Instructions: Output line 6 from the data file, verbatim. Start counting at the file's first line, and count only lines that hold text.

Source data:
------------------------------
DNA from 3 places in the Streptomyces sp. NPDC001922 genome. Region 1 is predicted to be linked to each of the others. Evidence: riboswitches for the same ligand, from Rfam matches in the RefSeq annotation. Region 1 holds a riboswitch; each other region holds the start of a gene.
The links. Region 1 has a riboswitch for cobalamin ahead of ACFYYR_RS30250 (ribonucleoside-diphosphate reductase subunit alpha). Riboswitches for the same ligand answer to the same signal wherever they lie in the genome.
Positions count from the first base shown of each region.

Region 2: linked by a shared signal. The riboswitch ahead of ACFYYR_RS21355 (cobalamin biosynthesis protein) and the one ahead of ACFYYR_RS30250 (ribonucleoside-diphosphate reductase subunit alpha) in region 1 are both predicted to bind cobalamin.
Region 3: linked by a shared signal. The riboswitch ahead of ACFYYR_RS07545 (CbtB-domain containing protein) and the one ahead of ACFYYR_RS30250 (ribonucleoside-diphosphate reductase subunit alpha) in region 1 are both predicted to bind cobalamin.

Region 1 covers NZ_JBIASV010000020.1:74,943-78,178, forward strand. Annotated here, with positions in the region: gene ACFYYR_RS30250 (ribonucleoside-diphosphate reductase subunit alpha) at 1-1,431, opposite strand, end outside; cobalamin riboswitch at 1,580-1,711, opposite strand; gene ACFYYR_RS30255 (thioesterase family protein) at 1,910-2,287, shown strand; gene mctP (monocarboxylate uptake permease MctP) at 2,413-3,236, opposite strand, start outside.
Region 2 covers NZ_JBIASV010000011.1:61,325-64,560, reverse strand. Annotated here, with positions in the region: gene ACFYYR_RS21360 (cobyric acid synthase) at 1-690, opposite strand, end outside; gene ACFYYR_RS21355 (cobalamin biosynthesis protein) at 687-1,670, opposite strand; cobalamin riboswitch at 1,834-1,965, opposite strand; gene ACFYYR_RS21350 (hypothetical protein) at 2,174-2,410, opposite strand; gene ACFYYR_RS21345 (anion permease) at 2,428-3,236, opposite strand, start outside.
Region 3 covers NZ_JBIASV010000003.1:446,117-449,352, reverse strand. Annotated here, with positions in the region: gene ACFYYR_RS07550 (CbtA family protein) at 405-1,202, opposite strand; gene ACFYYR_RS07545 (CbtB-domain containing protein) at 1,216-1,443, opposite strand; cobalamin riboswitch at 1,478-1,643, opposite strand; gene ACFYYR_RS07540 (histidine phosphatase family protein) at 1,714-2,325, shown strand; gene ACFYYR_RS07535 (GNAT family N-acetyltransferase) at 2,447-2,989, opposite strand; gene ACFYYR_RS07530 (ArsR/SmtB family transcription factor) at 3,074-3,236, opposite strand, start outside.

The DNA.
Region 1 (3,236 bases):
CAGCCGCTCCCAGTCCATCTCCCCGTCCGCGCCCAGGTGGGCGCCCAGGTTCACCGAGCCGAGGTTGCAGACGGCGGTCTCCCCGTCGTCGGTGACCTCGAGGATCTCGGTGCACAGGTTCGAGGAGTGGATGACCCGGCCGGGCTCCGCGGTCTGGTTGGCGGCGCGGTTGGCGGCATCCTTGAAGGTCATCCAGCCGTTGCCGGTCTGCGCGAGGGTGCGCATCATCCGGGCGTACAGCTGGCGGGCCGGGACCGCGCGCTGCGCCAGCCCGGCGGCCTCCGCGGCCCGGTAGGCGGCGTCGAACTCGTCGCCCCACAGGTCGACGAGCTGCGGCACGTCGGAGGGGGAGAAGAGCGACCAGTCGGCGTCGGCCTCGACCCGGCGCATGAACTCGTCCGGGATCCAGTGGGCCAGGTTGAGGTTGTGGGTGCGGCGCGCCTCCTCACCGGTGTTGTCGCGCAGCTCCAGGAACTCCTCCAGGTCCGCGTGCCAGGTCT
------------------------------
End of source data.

Region 1 covers NZ_JBIASV010000020.1:74,943-78,178, forward strand. Annotated here, with positions in the region: gene ACFYYR_RS30250 (ribonucleoside-diphosphate reductase subunit alpha) at 1-1,431, opposite strand, end outside; cobalamin riboswitch at 1,580-1,711, opposite strand; gene ACFYYR_RS30255 (thioesterase family protein) at 1,910-2,287, shown strand; gene mctP (monocarboxylate uptake permease MctP) at 2,413-3,236, opposite strand, start outside.